Jesus very last words. Completing His work, He gives up His spirit into His Father’s hands. Those who stood by knew this was no mere man. Even the Centurion confessed that this was indeed the Son of God. 

Jesus, at His death, trusted His spirit to His Father. Every day and in every way, you and I should learn to trust the Father to a greater degree. Every time we worry or fear, we are saying that we do not trust Him. If we do not trust God in the everyday, how can we trust Him with our eternal security? 

One day every one of us will “give up their spirit” and enter eternity. Only those who put their faith and trust in Jesus’ work at the cross will find peace that side. Let this Good Friday be the one where you give yourself wholly to Christ. Don’t live in doubt anymore, put your trust in Him now and forever. 

Jesus died for you. He suffered on your behalf. He paid the full price for your sin. Do not let that go to waste! Accept that gracious gift and be forever free!

Who’s calling the shots?

It is Maundy Thursday, and the day we remember the Last Supper. On this night, Jesus has His last meal with His friends before He is arrested and crucified.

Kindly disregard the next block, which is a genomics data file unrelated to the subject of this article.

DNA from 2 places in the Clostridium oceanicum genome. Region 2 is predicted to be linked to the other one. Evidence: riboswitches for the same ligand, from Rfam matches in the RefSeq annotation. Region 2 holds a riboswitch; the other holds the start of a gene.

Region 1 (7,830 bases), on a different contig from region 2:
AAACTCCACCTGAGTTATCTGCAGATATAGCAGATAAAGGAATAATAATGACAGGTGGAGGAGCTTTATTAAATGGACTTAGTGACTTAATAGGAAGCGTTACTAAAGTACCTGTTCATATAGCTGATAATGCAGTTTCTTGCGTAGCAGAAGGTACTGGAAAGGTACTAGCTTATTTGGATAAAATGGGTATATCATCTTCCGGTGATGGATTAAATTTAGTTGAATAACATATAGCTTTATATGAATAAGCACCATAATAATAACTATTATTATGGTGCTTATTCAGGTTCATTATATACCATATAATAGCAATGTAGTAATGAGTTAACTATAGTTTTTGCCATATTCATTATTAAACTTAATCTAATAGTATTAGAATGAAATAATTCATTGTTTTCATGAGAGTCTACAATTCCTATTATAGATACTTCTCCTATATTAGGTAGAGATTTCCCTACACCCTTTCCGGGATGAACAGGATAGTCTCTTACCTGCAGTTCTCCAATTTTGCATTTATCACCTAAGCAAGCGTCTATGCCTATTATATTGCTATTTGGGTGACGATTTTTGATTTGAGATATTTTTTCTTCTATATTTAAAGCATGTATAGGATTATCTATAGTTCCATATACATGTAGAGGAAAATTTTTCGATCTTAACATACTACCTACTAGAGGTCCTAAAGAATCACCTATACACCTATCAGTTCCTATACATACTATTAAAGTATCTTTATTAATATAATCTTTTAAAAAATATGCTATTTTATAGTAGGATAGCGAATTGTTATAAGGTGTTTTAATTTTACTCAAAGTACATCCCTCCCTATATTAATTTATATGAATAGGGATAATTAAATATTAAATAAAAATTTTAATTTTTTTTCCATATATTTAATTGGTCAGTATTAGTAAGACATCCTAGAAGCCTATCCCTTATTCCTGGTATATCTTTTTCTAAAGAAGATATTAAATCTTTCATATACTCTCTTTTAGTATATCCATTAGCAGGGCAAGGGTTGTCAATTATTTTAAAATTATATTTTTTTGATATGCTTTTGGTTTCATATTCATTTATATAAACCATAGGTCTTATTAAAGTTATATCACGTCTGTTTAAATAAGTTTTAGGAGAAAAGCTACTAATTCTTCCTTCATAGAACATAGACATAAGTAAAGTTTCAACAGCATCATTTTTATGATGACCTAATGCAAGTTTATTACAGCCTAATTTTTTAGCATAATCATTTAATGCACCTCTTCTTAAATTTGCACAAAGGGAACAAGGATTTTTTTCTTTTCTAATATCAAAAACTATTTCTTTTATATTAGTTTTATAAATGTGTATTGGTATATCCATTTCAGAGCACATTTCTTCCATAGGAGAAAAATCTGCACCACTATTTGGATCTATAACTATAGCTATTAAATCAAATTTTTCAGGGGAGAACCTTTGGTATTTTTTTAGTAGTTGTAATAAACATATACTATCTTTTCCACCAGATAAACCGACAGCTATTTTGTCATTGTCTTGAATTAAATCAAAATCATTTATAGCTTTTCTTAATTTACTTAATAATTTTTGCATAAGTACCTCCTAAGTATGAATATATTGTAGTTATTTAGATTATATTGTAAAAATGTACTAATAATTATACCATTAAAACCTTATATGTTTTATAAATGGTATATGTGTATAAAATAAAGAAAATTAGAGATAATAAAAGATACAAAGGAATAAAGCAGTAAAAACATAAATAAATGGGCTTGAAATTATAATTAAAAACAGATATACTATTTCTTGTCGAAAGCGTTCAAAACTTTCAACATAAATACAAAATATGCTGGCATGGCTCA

I saw a post on Facebook the other day posing a question about this night, and particularly about the devil’s and Judas’ roles. If the devil entered Judas Iscariot, as it says in Luke 22:3, then why did the devil lead him to betray Christ and send Him to the cross – His ultimate victory?

I suggest that the devil is a murderer, and without fully understanding the plan of God, was simply trying to kill Jesus before He could fulfil His role. Essentially, I think the devil unwittingly played into God’s hands. God’s will and purpose is always fulfilled.

My post today is not really about that issue however, but does pose a related question – who was calling the shots that night? Who was really in charge of the events that took place?

From Matthew’s Gospel, we read:

When evening came, Jesus was reclining at the table with the Twelve. 21 And while they were eating, he said, ‘Truly I tell you, one of you will betray me.’

22 They were very sad and began to say to him one after the other, ‘Surely you don’t mean me, Lord?’

23 Jesus replied, ‘The one who has dipped his hand into the bowl with me will betray me. 24 The Son of Man will go just as it is written about him. But woe to that man who betrays the Son of Man! It would be better for him if he had not been born.’

25 Then Judas, the one who would betray him, said, ‘Surely you don’t mean me, Rabbi?’

Jesus answered, ‘You have said so.’

Matthew 26:20-25 (NIVUK)

Jesus’ last meal with His disciples would have been quite an interesting experience. Most of them probably would not have realised that this was the last time they would spend time with Him before the cross. But Jesus of course knew.